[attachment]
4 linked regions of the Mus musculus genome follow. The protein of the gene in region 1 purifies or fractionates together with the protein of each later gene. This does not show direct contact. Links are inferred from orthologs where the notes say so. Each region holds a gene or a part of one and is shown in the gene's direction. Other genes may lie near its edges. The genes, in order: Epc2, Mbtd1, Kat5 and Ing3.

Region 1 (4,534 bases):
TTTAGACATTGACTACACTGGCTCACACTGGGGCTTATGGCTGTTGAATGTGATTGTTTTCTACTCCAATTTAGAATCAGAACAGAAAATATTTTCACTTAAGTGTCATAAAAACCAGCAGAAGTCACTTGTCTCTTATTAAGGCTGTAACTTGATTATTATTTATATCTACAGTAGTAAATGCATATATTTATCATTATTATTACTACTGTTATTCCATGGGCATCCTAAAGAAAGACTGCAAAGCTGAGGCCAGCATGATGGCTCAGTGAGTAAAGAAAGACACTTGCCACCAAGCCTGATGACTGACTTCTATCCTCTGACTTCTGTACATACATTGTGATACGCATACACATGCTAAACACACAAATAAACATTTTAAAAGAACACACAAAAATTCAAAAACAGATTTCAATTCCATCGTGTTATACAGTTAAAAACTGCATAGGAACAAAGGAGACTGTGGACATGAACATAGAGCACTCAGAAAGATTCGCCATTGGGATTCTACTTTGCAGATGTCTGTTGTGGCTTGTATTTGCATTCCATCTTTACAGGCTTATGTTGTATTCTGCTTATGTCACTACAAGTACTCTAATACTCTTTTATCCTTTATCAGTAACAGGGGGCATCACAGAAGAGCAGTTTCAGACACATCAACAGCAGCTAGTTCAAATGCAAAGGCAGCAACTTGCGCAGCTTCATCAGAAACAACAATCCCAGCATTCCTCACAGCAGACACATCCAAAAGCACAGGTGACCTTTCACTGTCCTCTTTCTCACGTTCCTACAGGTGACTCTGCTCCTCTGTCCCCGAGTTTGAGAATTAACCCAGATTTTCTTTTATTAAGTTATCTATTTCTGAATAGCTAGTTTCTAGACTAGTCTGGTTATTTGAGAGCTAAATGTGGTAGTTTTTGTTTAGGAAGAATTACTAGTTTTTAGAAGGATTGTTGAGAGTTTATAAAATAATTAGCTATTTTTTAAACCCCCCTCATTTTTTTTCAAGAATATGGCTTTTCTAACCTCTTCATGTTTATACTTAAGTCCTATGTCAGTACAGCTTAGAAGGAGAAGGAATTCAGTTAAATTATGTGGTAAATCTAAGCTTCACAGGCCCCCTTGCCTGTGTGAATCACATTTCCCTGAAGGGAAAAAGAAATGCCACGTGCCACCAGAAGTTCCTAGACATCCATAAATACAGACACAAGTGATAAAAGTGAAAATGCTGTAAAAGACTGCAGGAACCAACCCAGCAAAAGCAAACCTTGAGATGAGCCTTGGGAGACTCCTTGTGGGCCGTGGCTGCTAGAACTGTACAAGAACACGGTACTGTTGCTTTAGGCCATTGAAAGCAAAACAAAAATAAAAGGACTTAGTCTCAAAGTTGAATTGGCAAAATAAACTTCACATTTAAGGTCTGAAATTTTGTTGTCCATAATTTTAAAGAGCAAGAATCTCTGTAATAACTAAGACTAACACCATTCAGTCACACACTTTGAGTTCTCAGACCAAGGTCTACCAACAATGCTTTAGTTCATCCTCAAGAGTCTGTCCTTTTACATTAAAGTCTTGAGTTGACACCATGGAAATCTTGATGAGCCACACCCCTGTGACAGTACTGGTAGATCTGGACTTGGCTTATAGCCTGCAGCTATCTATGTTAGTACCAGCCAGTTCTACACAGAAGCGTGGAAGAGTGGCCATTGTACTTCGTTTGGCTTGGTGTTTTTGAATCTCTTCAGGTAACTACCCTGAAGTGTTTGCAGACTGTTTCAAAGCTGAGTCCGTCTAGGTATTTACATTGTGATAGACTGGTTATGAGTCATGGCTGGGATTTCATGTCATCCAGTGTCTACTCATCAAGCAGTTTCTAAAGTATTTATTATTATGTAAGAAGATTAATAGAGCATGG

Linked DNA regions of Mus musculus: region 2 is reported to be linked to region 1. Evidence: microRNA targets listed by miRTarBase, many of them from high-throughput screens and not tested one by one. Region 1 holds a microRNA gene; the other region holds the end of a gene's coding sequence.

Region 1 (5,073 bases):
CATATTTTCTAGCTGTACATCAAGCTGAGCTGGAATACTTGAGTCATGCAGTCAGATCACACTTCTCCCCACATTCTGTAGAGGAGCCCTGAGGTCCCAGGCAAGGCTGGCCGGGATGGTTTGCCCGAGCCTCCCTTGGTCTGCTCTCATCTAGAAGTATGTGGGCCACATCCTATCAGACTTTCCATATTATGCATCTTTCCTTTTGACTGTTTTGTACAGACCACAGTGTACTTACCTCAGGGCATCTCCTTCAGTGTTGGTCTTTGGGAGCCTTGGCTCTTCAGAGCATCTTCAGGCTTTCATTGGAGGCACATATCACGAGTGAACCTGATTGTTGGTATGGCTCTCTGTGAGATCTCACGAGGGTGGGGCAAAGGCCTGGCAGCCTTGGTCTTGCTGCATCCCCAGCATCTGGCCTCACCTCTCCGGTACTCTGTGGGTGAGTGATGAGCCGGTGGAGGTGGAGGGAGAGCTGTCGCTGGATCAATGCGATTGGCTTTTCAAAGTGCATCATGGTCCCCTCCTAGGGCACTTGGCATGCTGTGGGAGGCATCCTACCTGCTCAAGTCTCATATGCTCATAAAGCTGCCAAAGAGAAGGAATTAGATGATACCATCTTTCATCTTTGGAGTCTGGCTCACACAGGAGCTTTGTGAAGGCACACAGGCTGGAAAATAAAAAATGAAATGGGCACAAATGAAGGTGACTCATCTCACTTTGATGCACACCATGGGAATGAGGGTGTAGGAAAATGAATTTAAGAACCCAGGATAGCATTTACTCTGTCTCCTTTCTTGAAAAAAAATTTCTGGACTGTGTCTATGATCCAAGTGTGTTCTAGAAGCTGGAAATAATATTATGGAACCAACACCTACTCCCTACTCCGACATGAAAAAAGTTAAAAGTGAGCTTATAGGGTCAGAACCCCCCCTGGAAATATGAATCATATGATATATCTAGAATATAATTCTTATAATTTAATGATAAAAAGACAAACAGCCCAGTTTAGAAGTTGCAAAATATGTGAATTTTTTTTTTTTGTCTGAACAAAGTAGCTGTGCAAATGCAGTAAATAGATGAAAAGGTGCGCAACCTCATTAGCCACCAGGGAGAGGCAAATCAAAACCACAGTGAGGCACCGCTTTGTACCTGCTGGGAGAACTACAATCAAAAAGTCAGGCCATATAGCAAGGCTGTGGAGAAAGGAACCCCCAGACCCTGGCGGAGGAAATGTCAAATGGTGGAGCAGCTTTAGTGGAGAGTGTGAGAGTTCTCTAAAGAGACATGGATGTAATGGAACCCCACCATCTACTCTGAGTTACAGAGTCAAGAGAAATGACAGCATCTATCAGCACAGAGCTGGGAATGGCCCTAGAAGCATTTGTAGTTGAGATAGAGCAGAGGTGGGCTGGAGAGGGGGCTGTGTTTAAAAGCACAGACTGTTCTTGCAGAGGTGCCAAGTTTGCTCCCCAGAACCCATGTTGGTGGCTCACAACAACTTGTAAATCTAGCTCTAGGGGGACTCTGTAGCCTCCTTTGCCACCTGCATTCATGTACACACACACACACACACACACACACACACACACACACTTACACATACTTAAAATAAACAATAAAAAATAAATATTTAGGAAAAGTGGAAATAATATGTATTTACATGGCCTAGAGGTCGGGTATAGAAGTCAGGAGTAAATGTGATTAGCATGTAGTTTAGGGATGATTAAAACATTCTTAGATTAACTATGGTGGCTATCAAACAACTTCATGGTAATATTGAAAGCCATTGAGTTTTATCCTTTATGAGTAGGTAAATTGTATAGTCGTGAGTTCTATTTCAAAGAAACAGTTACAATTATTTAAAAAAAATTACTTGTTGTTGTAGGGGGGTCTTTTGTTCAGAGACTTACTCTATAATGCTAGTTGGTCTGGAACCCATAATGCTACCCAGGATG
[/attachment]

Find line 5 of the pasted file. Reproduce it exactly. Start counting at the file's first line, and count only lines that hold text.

Region 1 (5,073 bases):